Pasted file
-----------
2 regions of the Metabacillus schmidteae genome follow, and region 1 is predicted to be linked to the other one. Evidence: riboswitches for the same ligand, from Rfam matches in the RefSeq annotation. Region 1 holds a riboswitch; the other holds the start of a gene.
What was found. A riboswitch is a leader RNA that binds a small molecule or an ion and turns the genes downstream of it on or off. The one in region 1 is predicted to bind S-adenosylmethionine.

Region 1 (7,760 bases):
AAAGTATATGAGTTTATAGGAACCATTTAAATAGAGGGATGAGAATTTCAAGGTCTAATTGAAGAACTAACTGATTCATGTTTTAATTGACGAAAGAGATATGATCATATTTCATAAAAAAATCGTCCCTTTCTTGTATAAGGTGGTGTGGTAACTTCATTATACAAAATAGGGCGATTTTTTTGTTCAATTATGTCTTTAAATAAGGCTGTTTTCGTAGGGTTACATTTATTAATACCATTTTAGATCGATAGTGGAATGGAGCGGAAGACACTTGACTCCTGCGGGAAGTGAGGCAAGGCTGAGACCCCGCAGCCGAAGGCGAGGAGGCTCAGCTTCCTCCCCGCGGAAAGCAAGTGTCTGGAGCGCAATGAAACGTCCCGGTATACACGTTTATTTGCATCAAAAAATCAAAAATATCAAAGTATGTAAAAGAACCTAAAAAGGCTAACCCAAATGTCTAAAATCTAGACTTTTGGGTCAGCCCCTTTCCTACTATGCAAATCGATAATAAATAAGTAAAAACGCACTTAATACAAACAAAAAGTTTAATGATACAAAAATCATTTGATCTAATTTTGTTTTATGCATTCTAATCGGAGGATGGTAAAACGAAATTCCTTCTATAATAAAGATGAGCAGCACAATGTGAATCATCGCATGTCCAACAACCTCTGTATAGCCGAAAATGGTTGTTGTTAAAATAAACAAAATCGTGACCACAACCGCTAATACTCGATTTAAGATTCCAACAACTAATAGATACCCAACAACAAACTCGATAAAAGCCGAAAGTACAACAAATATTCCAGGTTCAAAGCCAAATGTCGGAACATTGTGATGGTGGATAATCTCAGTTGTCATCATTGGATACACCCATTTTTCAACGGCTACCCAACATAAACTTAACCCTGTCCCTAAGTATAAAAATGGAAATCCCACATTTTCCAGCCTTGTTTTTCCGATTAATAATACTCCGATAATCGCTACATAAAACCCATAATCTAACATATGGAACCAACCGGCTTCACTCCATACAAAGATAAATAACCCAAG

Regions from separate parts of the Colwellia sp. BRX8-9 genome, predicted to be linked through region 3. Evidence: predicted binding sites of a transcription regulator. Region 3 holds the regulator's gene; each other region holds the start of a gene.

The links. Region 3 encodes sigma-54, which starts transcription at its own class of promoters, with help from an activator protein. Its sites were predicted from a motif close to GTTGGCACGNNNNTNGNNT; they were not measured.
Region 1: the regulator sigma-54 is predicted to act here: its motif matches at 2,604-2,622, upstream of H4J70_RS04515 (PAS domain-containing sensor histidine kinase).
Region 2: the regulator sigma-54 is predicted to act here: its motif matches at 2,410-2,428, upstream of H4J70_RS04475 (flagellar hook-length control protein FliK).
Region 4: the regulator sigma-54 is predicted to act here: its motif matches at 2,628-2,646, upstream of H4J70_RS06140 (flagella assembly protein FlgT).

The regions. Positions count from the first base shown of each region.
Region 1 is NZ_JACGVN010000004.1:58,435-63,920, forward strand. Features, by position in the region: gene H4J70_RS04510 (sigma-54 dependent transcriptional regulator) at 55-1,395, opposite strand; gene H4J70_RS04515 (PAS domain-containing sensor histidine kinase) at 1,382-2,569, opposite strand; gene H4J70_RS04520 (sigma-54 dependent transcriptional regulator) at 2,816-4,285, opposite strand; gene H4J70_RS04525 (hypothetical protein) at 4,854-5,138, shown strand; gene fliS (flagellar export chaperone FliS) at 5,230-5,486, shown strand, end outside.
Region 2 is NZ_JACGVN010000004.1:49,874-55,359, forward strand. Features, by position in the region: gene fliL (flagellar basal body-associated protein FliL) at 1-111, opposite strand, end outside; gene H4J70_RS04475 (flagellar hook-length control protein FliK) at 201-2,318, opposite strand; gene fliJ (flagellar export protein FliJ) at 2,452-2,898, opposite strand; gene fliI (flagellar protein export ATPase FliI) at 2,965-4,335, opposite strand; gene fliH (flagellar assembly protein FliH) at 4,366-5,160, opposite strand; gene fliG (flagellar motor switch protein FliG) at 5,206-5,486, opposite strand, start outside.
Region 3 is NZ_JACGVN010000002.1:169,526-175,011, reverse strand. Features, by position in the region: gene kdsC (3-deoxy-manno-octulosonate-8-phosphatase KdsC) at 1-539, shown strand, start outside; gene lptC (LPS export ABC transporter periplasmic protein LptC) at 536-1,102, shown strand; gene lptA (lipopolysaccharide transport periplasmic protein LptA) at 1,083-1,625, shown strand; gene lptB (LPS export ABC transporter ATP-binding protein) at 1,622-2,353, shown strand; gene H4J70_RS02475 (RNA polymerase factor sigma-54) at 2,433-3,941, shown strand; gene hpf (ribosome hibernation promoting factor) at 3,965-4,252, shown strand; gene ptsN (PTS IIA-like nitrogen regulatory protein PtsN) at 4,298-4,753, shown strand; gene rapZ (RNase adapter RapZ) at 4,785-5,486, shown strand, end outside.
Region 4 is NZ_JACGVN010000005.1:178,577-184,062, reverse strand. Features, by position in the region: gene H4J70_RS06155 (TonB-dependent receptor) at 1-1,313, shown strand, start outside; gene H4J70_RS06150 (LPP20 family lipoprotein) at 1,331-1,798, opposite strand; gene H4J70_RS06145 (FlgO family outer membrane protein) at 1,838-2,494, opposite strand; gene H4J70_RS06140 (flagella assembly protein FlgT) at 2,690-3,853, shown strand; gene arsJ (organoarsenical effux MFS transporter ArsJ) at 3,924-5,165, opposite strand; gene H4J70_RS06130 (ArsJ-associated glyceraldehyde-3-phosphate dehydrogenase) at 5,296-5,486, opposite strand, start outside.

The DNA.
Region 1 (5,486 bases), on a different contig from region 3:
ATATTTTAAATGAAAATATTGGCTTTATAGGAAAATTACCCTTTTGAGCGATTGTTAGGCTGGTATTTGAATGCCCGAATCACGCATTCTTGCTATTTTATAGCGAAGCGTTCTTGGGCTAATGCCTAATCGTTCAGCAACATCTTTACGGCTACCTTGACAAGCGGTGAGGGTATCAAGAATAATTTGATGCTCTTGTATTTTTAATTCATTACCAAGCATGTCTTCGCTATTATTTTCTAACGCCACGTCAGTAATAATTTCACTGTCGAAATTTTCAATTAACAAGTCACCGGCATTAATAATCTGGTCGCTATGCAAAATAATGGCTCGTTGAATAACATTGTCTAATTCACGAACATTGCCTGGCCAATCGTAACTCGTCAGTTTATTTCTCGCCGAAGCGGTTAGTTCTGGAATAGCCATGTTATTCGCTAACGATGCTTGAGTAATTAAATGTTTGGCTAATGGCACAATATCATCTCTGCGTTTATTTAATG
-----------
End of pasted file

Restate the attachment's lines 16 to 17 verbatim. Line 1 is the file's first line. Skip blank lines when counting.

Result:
Region 1 (5,486 bases), on a different contig from region 3:
ATATTTTAAATGAAAATATTGGCTTTATAGGAAAATTACCCTTTTGAGCGATTGTTAGGCTGGTATTTGAATGCCCGAATCACGCATTCTTGCTATTTTATAGCGAAGCGTTCTTGGGCTAATGCCTAATCGTTCAGCAACATCTTTACGGCTACCTTGACAAGCGGTGAGGGTATCAAGAATAATTTGATGCTCTTGTATTTTTAATTCATTACCAAGCATGTCTTCGCTATTATTTTCTAACGCCACGTCAGTAATAATTTCACTGTCGAAATTTTCAATTAACAAGTCACCGGCATTAATAATCTGGTCGCTATGCAAAATAATGGCTCGTTGAATAACATTGTCTAATTCACGAACATTGCCTGGCCAATCGTAACTCGTCAGTTTATTTCTCGCCGAAGCGGTTAGTTCTGGAATAGCCATGTTATTCGCTAACGATGCTTGAGTAATTAAATGTTTGGCTAATGGCACAATATCATCTCTGCGTTTATTTAATG